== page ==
Three Ways to Engage “Beat” Spirituality Part One

If you’re a fan of American literature you might remember the “Beat Generation” people like Jack Kerouac, who were thus titled for their seeking of “the beatific vision,” in everyday life.  I’m not saying they were right, or praising their loose morality, but I am saying that there’s something to the spirituality they represent which was flawed, but can find completion in the Church and her teachings. The term “beat generation” applied to a loose collective of writers with more or less one goal in mind, the spirituality of the present moment. While the beat generation sought this in roadtrips and journeys on the outside, I think that we can see that there is something to be said about interior journeys.

I don’t know about you, but I know my life is always on the move. I’ve found that keeping a strong interior life can be complicated in the midst of all this commotion, especially as I have changed cities, left home again and adventure out on my own path.

I think that my personal spiritual journey is less like building a castle, and more like taking a pilgrimage. A pilgrimage has one goal in mind, a destination. Our goal should be what the ancient saints called the “Beatific Vision.” The Beatific vision, is a soul’s absolute visual perception of God. I think that building a strong interior life is about holding this vision in everyday life. It’s less like building a fortress and more like sojourning along the way. The castle is a moving castle, the interior is a growing and wayfaring interior life towards Christ.

These three things have helped me (We’ll do a three part Series)

1) Snapshots of Spiritual Realities

  1. Pray Station Portable:
    I’m not sure, but it seems to me that the kids I pastored assumed that prayer had to be something you sat down to do in a very reverent and quiet way at all times, and that if you were not in church (or locked away somewhere, for the older ones) you could not really be praying.What I have learned in working all this time is that I can and do indeed have time  to pray in my everyday. I mean, lucky for me, I have a job where I work outside, and can listen to my phone’s podcast app on a regular basis. But in this time I have developed a growing spiritual awareness to the everyday. I usually listen to each of the offices for the Liturgy of the Hours a few times so that I can catch the general gist of it and pray along. At other times I might be running an errand and have an earphone in my ear instead of the radio listening and praying along. Now, I’m not super-spiritual holier-than-thou, I still listen to music, but it helps to take time to pray or at the very least listen to the office of readings.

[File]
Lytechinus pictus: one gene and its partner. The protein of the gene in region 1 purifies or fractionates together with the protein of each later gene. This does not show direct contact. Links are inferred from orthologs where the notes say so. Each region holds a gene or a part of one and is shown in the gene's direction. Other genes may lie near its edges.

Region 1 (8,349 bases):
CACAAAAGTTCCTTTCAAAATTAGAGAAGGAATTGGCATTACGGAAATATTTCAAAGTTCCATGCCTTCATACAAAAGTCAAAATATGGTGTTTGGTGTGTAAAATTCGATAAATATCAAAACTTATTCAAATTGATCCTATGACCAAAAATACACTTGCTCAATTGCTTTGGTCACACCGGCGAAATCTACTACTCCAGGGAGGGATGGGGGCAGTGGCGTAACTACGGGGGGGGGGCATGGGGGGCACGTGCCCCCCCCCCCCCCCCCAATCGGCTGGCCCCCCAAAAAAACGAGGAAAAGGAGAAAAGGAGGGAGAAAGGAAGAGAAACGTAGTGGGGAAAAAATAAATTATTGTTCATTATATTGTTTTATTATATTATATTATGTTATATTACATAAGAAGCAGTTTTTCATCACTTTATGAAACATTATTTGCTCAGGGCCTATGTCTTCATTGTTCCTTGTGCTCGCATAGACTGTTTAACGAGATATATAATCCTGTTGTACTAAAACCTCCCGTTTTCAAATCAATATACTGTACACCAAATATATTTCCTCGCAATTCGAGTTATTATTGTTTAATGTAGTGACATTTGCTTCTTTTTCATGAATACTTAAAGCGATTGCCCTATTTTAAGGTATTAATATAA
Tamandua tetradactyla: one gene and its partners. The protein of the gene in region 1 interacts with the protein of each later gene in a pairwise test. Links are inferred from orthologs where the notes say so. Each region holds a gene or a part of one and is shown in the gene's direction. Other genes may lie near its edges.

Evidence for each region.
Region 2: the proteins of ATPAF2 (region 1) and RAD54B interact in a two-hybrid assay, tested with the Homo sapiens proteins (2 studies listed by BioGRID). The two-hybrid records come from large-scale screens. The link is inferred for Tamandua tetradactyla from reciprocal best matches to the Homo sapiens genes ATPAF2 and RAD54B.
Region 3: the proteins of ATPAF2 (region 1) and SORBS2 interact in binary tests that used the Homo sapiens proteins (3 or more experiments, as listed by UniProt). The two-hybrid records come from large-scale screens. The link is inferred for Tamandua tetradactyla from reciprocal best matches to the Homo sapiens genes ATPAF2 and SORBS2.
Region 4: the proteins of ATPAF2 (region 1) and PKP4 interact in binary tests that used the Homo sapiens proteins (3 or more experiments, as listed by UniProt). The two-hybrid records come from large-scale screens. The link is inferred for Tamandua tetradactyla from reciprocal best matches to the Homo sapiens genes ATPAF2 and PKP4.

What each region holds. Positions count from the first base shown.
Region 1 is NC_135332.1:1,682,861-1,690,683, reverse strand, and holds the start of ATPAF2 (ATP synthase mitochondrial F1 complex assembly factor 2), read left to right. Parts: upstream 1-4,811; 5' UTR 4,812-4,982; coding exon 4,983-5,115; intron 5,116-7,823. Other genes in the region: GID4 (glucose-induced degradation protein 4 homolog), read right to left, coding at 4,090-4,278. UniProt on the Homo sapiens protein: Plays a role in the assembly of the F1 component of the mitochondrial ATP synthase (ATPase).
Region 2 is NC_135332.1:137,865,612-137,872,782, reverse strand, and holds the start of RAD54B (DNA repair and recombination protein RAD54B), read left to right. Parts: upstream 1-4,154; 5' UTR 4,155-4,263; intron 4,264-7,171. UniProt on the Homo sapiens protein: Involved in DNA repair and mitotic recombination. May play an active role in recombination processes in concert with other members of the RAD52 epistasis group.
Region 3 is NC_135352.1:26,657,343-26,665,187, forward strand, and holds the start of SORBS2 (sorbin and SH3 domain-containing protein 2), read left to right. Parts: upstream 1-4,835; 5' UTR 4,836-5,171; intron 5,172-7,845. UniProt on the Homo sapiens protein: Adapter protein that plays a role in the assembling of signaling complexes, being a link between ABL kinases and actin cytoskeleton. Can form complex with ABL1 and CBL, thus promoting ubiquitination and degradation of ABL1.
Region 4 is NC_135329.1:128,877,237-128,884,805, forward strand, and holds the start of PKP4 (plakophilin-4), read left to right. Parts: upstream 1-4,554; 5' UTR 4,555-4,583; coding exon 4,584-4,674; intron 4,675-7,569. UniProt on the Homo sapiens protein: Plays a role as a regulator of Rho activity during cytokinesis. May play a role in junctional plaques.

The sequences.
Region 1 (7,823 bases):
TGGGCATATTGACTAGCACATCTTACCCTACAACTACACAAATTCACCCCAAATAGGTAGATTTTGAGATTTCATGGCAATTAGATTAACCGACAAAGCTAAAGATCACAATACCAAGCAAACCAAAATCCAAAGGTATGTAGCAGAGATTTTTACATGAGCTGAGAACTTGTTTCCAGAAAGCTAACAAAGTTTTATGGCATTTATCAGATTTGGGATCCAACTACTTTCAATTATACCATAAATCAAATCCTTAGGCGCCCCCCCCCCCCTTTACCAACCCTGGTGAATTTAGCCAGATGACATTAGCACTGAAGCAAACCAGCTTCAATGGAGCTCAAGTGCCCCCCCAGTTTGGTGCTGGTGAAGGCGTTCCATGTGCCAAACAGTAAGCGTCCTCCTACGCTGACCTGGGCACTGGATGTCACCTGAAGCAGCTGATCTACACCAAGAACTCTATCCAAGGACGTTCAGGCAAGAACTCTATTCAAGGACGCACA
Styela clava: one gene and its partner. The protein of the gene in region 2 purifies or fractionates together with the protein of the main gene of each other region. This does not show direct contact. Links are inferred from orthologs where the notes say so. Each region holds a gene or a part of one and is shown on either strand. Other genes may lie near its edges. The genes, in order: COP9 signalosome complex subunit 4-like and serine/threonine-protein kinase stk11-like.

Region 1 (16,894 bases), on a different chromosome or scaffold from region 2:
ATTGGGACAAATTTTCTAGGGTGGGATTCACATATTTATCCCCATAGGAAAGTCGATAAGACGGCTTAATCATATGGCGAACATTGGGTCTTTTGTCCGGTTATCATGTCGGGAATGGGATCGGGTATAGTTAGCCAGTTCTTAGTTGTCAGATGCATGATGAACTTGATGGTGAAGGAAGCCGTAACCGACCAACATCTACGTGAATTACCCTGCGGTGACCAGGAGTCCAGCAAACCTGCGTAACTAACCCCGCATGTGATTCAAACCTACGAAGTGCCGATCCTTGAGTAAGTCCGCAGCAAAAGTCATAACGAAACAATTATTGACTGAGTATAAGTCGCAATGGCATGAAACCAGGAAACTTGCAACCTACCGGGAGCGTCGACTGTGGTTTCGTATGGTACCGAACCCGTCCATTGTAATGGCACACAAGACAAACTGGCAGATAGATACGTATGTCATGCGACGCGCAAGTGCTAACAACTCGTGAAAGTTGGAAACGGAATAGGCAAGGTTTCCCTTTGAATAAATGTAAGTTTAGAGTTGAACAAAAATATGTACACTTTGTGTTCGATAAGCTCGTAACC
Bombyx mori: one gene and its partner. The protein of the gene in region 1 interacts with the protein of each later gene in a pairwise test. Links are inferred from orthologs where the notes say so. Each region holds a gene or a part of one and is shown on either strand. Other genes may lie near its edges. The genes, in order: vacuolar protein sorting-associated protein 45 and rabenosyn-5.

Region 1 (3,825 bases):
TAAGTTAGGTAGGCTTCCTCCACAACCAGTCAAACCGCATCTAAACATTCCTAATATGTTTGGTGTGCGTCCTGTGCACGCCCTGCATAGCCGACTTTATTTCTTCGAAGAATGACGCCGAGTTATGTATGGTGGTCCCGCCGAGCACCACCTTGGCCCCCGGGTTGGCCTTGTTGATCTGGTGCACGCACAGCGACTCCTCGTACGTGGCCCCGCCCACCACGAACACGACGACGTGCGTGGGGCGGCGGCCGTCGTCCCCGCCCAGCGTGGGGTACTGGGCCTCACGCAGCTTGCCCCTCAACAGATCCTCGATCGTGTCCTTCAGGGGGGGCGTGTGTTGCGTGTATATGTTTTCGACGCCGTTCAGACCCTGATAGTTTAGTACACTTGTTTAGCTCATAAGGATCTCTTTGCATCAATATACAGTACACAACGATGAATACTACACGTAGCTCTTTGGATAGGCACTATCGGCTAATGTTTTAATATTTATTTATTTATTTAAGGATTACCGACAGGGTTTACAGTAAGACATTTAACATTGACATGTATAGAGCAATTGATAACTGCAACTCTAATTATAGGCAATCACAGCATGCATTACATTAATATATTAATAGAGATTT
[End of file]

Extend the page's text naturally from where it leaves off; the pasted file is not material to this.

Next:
The other day, on Wednesday to be exact, I was headed to lunch with a  friend and the office of the readings was Ezekiel 37, the story about the dry bones. I was overwhelmed with everything. I happened to be driving by a Catholic Church, and I just had the overwhelming spiritual reassurance that God was working in my behalf, saw my sufferings and was sharing in them with me.

    I felt those words echo in the depths of my soul, and I knew that the Lord was speaking to me. I don’t even know how to put it into words, but this little “pocket of prayer” gave me overwhelming spirituality, and reassurance in the midst of trial. This experience sanctified that ordinary moment into something extraordinary. Spiritual reality knocked down the door to my everyday reality and brought me back to God’s existence and work in my everyday.

The interior life I’m talking about is a wayfaring to “there and back again.” I am encouraging you to go out, as I have gone out, and gotten outside my shell and conversed with others. I am encouraging you to build a moving castle. I mean, some people don’t find it easily tenable to build a castle in one sitting, to which I say, travel, picking up things along the way, but instead of letting them fall out, bring back these precious stones, and build a castle from your journeys.


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